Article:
George Appleton shares his views on corporate management speak
Heads up everyone. When did our corporate world become over run with blue sky thinking? Are you fed up receiving cascading emails from your line manager who is just touching base about going forward? Or are you unsure about an upcoming meeting regarding the pre-plan for next year’s objectives plan? In the Urban Dictionary, the definition of psychobabble bullsh#t is as follows: ‘anytime someone says something totally ridiculous and you just wish they would shut up’. Hear, hear.
In a previous incarnation, I worked for an organisation that communicated in just such terms. It was nauseating receiving emails describing the positive energy in the room during the last meeting. Likewise, sitting through meetings deciding what their mission statement should be. There were meetings to decide what should be discussed at the forthcoming meeting, and meetings to discuss what came out of the last meeting. In the meantime, nobody was able to get on with any actual work because they were all stuck in… meetings.
A friend who works for another similar organisation (which unfortunately shall also remain nameless) speaks of the same culture there. Apparently, they’re big on bonding days where the theme is Future, Engage, Deliver, because apparently: leadership starts in the future – work that one out if you can. At one such meeting, employees were asked to give their opinions about how the company was performing. But, as their boss was sitting in the room with them at the time, they were asked to do it in a metaphorical theme of the sea, with the company being a ship. Apparently, one person likened the business to a ramshackle raft on a choppy sea, with the occupants bailing out frantically but sinking fast. His boss wasn’t amused.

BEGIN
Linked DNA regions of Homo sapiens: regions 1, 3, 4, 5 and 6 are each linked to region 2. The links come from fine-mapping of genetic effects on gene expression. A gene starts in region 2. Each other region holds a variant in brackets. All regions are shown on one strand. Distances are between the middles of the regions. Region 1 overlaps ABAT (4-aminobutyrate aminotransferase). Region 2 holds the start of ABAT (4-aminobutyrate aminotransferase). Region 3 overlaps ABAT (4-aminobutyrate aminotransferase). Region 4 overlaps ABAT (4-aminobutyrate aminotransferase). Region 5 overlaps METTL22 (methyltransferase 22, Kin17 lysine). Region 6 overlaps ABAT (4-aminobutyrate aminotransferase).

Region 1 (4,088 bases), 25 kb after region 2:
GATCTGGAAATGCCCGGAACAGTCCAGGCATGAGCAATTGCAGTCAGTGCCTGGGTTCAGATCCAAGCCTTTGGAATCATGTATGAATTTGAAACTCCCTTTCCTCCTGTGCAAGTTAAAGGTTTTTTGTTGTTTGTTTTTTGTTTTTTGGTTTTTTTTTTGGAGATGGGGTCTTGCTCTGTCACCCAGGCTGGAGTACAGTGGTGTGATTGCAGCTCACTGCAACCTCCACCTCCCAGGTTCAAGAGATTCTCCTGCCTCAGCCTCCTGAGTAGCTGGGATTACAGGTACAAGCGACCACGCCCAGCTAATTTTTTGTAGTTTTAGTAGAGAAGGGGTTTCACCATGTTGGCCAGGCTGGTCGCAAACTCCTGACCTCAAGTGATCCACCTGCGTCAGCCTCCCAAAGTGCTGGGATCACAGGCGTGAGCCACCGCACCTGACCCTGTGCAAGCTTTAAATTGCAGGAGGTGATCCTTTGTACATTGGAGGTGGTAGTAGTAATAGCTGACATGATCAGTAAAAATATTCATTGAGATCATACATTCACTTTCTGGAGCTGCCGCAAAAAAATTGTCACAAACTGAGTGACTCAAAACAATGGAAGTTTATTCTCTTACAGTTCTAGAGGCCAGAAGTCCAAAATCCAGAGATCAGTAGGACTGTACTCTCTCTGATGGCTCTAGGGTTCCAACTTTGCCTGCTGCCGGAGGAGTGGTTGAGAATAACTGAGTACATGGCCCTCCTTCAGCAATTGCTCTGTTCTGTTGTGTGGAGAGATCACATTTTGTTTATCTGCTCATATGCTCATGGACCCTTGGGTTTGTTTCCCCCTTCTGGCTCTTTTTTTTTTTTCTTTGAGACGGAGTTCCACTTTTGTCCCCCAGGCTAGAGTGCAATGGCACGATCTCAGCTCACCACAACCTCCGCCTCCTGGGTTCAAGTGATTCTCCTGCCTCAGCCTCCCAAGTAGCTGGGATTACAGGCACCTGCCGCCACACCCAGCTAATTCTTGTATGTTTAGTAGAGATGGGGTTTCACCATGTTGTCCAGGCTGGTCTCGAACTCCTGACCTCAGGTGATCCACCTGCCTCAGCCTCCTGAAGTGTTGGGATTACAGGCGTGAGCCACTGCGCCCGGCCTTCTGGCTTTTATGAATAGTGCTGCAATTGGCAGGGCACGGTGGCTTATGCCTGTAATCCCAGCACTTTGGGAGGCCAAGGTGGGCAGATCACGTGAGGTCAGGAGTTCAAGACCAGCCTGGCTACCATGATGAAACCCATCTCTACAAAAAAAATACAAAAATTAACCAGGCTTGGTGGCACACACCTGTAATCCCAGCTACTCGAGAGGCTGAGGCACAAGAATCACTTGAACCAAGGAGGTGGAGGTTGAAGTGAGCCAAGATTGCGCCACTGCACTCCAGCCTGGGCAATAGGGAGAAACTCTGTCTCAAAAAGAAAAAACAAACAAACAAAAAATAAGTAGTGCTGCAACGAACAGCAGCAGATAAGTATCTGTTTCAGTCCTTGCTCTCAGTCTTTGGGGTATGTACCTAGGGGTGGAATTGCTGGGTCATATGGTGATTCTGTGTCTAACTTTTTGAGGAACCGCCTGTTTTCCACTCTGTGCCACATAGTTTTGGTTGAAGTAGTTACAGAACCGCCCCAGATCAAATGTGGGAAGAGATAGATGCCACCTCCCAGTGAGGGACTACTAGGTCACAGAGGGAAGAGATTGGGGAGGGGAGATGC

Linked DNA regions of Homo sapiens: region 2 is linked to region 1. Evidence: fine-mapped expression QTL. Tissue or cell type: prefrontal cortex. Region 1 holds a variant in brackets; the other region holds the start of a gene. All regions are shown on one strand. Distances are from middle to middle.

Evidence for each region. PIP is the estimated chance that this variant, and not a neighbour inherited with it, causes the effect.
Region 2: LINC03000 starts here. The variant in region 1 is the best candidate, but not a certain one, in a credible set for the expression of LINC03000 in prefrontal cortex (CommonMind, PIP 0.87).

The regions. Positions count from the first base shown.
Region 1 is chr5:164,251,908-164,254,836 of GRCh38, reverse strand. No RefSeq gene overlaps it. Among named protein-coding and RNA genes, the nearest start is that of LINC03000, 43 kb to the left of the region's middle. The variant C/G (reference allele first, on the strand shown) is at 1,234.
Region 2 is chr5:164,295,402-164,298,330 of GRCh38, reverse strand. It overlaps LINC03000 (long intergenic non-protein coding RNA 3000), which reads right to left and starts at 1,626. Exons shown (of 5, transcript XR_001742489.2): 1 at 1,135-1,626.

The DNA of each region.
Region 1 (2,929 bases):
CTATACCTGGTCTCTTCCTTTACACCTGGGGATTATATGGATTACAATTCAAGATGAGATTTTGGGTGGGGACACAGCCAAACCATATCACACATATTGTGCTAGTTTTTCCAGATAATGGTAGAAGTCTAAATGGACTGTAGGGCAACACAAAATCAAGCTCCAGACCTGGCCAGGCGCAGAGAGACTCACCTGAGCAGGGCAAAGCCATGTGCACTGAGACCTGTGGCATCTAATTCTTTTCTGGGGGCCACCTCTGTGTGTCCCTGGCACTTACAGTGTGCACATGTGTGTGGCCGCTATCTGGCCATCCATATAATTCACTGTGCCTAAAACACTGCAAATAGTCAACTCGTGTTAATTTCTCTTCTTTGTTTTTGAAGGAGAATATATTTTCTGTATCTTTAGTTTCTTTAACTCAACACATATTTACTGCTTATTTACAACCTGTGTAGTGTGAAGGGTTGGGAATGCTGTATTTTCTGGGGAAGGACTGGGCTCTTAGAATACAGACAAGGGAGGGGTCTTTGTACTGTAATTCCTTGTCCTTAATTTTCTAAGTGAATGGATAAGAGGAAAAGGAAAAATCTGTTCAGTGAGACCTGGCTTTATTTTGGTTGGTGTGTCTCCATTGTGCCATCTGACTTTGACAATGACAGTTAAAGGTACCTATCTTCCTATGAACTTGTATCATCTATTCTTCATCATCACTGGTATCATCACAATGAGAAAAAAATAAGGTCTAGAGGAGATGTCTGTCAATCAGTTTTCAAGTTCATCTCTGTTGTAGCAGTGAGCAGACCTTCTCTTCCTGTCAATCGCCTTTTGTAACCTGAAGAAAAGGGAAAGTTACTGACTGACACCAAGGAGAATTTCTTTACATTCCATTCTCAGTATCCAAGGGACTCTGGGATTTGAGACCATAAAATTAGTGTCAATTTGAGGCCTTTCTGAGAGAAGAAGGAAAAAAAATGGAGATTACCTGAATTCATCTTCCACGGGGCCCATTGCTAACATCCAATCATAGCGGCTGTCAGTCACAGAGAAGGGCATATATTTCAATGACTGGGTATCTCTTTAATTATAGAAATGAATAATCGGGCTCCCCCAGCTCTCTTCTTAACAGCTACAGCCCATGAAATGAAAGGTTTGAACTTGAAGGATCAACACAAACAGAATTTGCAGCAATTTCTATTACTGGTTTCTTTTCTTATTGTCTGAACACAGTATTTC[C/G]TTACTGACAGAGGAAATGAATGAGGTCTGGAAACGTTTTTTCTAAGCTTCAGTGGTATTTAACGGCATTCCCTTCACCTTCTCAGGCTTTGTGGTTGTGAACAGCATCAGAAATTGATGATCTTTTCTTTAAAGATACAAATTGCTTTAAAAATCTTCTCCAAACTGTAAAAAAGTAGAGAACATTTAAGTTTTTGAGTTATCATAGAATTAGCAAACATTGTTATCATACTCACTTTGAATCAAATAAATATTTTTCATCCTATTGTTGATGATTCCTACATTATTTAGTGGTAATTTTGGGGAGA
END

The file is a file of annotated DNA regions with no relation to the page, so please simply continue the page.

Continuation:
An acquaintance, who occupied a senior position in the legal profession, talks of a similar mind-set: “There is some mysterious activity engaged in by civil servants called scoping. I never did get that one. Another is to describe people as stakeholders, which apparently is anyone who may be affected by what it is you might be scoping”. He concludes: “Civil servants talk of ‘addressing issues’, which is evidently easier that having to sort the bloody mess out”.
Recently, workers at another (nameless) company received an email asking them to refrain from using the term brainstorming from thence onwards as it could be potentially offensive. It was recommended that they replace it with the phrase idea showers. When I was at school we were simply asked to come up with ideas, nowadays whole lessons are given over to mind mapping exercises. You couldn’t make it up if you tried.
So, I propose we take a stand against these middle managing ditherers, spouting their mindless rhetoric. Are you with me dear readers? Or, indeed, are you snorkelling in my think tank?
George Appleton is a UCL graduate and freelance writer who is based in North Lancashire.
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